During a traditional bed bath, the basin and water can be major sources of bacterial contamination and it is proved that 62% to 98% of bathing basins are contaminated (1).
It is thus a major risk especially for frail or immunosuppressed patients. In addition, the mechanical friction during a traditional bath deposits cutaneous flora in the basin, which may result in the presence of SMRSA, Acinetobacter, Pseudomonas, E. Coli and many other pathogens that have been detected in the bathwater and in the environment (nurses’ gloved hands, objects handled, towels, etc)(1).
Tap water may also be a potential source of waterborne nosocomial infections.(3)
Risk analysis shows that exposure may occur through contamination of the hands or professional clothing (6), particularly when the task is interrupted.(7)
In 57.8% of cases during bathing and 50% of cases during the changing of protections, interruption of care was not accompanied by glove removal resulting in 23% to 65% of healthcare professionals who have been exposed to splashes.(8)
With age, the skin tends to atrophy and dry out; it is less supple and less firm (parchment effect).
The traditional bath may then be too aggressive, particularly in certain areas of the body and sometimes results in the appearance of tears.(5)
The pre-moistened wash glove allows quick and efficient bed bath without using traditional combination of basin and water.
The glove material should meet the most stringent demands (thick, non-woven and ultra-soft; pleasant hypoallergenic lotion).
An internal plastic liner is an additional protection, mainly to prevent the infectious risk due to interrupted tasks.
Following use, the pre-moistened wash glove must be disposed in the household waste or according to the current protocol.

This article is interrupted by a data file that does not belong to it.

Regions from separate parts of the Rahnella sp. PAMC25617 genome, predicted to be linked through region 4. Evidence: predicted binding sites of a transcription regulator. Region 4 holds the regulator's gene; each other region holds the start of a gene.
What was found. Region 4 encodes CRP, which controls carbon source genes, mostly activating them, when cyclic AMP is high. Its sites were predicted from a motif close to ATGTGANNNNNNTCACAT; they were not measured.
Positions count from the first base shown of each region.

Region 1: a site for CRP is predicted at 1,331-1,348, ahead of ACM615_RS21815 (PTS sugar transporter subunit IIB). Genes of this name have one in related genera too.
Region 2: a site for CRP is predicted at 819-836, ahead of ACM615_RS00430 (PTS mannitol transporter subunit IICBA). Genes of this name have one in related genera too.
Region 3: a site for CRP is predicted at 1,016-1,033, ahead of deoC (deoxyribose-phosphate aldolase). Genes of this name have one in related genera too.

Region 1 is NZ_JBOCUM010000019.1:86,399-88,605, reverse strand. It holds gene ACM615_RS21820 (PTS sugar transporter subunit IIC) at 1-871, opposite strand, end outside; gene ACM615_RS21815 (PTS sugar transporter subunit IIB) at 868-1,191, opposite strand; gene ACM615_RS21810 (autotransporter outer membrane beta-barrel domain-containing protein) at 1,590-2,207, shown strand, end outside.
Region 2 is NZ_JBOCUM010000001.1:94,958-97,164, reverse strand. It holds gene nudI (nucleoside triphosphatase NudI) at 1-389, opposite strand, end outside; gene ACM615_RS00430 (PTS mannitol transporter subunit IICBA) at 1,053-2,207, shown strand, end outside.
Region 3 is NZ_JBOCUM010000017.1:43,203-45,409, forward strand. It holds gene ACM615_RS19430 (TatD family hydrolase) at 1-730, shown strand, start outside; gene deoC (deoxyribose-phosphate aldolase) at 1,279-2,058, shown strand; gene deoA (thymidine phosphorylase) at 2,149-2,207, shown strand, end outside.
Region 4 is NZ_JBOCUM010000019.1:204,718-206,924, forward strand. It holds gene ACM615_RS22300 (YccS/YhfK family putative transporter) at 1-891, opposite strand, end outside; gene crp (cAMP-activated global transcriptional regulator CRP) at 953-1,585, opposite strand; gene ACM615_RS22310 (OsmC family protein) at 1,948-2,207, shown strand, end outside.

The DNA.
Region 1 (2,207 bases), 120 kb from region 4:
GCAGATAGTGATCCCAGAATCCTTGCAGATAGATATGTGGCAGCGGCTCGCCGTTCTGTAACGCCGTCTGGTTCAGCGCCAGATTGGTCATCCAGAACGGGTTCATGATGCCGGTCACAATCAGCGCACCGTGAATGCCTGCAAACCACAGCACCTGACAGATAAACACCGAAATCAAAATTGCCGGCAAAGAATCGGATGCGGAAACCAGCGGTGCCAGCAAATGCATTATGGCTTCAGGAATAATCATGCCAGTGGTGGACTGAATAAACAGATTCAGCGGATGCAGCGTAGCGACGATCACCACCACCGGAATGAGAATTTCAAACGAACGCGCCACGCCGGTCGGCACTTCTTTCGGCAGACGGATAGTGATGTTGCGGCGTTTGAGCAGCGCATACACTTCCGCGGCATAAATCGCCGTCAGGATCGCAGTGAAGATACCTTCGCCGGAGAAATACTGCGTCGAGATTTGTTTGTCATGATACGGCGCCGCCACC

A poster presented at APIC* 2010 showed that abolishing the use of basins and replacing the conventional bed bath with no-rinse bathing, resulted in a 78% drop in the rate of urinary infections associated with vesical catheters in 6 months. (Stone S, et al., Removal of bath basins to reduce catheter-associated urinary tract infections. Poster presented at APIC 2010, New Orleans, LA, July 2010. *APIC : Association for Professionals in Infection Control and Epidemiology ,USA).
The patients and caregivers preference have been proven by a study (10).
|No-rinse bathing, single use device||Conventional bed bath (basin+water, etc.)||No preference|
|Patient’s preferred bathing method (51 patients questioned)||24 (47%)||11 (22%)||16 (31%)|
|Caregiver’s preferred bathing method (54 caregivers questioned)||47 (87%)||6 (11%)||1 (2%)|
No-rinse bathing with single-use gloves is also a mean to reduce by 20% the time dedicated for the bedbath and to cost control by 5% (11).
|No-rinse bathing, single use device||Conventional bed bath (basin+water, etc.)|
|Preparation||4 min.||5 min.|
|Patient bathing||21 min.||26 min.|
|Post-bath cleaning||4 min.||5 min.|
|Total||29 min.||36 min.|
|Result||20% time saved|
Another study showed that the average cost of bed baths over 6 weeks, per resident, was estimated at €218 in the experimental group (single-use glove no-rinse bathing) and at €232 in the control group (traditional bed bath with basin and water, etc.).
Results: 5% savings / costs
As a conclusion, no-rinse bathing with single-use gloves can be considered as the most efficient solution against risk of infection (11).
You can find more details on Dr.helewa pre-moistened gloves range here.